A couple of weeks ago, I was the first person to stop when a girl on a scooter over-judged where she was going and went face first through a bush and into a fence. She can't have been going more than 40km/h, but the damage to her alone was enough to put me off ever considering a bike.


Sure there are benefits, but one wrong move by another driver, sun strike or other distraction and that could be it. I'll stick with my car that has a 5* ANCAP Safety rating and pay $6 per hour to park in the central city thanks.



Unless you have to drive a forward control van. Some models like the Mitsubishi L300 have such a bad crash safety rating. That riding a motorbike is safer.

I used to have to drive an L300. When I became self employed, crash safety was top of the list when selecting a new van.





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  Reply # 1986379 31-Mar-2018 14:18
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kingdragonfly: So in your example motorcycle registration is $532 versus car $80, or $452 more per year.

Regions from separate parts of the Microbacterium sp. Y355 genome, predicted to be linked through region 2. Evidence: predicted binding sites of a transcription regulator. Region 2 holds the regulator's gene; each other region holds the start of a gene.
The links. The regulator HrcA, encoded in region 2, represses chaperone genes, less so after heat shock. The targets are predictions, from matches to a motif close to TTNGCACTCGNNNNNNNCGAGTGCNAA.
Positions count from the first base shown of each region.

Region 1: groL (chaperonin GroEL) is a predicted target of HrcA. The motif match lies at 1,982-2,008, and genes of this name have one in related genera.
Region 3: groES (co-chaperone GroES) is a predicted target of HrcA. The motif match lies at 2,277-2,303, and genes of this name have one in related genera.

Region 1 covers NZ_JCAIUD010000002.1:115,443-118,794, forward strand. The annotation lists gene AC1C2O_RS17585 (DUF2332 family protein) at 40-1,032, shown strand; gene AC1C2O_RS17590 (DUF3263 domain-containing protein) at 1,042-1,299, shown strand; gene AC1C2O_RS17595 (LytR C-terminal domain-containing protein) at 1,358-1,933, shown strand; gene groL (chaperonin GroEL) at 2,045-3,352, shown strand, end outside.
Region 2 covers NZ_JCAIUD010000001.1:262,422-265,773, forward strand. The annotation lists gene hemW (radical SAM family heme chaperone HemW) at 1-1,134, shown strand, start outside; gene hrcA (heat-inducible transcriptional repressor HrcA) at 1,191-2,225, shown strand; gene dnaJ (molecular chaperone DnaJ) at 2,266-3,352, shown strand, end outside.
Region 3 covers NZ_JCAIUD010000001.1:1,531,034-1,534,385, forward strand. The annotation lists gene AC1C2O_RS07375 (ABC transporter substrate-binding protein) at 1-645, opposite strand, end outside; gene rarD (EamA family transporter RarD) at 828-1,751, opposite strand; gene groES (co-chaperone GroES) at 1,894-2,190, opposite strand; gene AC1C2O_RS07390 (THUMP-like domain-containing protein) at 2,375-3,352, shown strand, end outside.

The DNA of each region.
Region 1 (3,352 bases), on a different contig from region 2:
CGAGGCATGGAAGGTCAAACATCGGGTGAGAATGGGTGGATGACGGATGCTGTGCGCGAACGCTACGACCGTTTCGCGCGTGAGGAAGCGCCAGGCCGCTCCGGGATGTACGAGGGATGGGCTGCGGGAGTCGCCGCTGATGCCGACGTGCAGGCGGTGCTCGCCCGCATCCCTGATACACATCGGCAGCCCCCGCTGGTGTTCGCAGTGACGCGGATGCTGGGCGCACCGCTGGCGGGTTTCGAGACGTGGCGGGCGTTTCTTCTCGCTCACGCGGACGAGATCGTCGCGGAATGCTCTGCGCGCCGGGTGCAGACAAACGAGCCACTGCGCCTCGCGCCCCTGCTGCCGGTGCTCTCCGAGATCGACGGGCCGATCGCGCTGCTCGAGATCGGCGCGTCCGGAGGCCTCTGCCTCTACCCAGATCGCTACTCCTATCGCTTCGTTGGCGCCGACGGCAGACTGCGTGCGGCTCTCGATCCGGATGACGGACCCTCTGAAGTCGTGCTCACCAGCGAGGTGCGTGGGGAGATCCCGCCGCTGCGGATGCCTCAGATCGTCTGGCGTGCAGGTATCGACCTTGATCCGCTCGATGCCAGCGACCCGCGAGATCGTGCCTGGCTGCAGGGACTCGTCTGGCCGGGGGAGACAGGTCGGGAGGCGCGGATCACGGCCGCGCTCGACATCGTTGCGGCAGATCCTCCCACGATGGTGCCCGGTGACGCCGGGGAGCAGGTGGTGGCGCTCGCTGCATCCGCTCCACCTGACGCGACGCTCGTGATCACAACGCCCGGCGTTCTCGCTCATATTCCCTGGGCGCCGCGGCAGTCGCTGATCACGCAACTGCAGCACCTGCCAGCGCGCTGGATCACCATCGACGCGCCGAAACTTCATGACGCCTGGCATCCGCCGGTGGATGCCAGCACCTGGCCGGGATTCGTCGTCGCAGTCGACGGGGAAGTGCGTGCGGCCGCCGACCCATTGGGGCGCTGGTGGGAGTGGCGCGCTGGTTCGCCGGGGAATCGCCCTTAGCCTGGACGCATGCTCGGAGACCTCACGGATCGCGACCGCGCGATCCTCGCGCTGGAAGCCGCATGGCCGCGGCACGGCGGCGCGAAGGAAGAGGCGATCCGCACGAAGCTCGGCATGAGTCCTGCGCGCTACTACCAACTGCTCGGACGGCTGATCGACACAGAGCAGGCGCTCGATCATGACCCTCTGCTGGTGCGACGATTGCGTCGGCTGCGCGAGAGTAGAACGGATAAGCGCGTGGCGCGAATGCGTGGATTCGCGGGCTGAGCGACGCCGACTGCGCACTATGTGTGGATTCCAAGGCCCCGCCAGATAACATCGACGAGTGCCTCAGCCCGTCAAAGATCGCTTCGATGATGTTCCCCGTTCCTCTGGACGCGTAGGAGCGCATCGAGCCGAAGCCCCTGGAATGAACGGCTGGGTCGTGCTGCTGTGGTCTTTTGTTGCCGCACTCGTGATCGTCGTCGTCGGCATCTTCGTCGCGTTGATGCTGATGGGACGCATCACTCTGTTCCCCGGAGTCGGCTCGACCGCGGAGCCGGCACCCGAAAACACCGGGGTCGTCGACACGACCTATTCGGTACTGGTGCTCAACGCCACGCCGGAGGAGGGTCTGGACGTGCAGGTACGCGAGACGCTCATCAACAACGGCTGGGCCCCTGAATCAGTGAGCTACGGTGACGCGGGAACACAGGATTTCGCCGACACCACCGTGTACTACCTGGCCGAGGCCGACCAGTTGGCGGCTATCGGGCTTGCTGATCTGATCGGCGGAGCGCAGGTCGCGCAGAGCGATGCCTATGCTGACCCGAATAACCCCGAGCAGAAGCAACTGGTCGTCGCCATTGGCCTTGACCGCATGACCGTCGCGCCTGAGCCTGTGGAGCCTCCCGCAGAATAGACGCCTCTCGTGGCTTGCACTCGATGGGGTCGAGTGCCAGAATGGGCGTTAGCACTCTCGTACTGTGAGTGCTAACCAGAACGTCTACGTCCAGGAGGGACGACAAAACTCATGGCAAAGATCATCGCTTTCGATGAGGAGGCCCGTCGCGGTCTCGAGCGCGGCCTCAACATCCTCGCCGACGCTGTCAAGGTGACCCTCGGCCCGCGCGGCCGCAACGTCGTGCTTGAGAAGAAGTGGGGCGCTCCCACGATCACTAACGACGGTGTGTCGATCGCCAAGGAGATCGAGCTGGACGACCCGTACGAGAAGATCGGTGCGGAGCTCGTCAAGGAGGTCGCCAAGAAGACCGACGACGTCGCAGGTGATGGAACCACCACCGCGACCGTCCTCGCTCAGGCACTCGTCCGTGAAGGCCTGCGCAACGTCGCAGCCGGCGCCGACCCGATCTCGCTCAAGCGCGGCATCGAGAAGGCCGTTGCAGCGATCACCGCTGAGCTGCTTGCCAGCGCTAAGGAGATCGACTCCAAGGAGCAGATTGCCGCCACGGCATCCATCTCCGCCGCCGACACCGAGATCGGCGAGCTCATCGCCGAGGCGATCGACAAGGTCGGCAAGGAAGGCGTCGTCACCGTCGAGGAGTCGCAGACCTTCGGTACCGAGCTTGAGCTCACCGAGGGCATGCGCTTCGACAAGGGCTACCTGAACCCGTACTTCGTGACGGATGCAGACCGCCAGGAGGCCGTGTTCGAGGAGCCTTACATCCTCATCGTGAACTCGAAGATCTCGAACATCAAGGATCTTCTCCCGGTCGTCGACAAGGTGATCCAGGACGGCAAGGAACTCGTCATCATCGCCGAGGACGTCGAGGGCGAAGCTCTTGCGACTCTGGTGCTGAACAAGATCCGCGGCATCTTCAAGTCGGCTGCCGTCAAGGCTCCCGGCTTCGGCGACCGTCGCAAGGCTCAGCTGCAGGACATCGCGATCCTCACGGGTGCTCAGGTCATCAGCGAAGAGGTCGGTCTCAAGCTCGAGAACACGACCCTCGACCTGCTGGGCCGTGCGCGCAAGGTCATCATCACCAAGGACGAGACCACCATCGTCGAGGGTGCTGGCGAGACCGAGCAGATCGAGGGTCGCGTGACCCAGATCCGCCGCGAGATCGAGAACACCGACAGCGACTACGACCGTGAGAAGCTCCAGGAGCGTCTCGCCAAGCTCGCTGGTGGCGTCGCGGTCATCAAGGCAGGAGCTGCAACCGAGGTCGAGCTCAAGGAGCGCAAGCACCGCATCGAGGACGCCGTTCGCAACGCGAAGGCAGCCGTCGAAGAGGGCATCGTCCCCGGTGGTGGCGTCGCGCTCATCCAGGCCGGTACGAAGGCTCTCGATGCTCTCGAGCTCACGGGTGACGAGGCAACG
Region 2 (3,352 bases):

I'd heard ACC charged a lot.

I don't understand this comment

"In single car parking spaces (such as those around the viaduct) you can park 1 motorcycle at the end of each space, for free (I check with AT about this)"

Is this what you mean?



I mean like this:

Click to see full size

There are islands between each part.  AT says that as long as there is only 1 bike in each park and its not blocking the car, its fine to park there.




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  Reply # 1986413 31-Mar-2018 15:46
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@timbosan, you might be trying to use a PNG file in your reply.

Geekzone forum seems to only like JPG files.

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  Reply # 1986425 31-Mar-2018 16:28
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Thanks @kingdragonfly  !!

Attempt 2:

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  Reply # 1987760 3-Apr-2018 16:41
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Commuted into Wellington on a bike on and off for a couple of years - mostly in summer.  The rest of the time I was going by train.  After a couple of near misses, kids and a mortgage came along and I found I wasn't riding enough (or at all) to counter the cost of ownership.  Registration and insurance being the killers when the bike is just sitting there ...

 

I'm actually enjoying having someone else drive me to work, so I don't have to deal with the muppets on the road.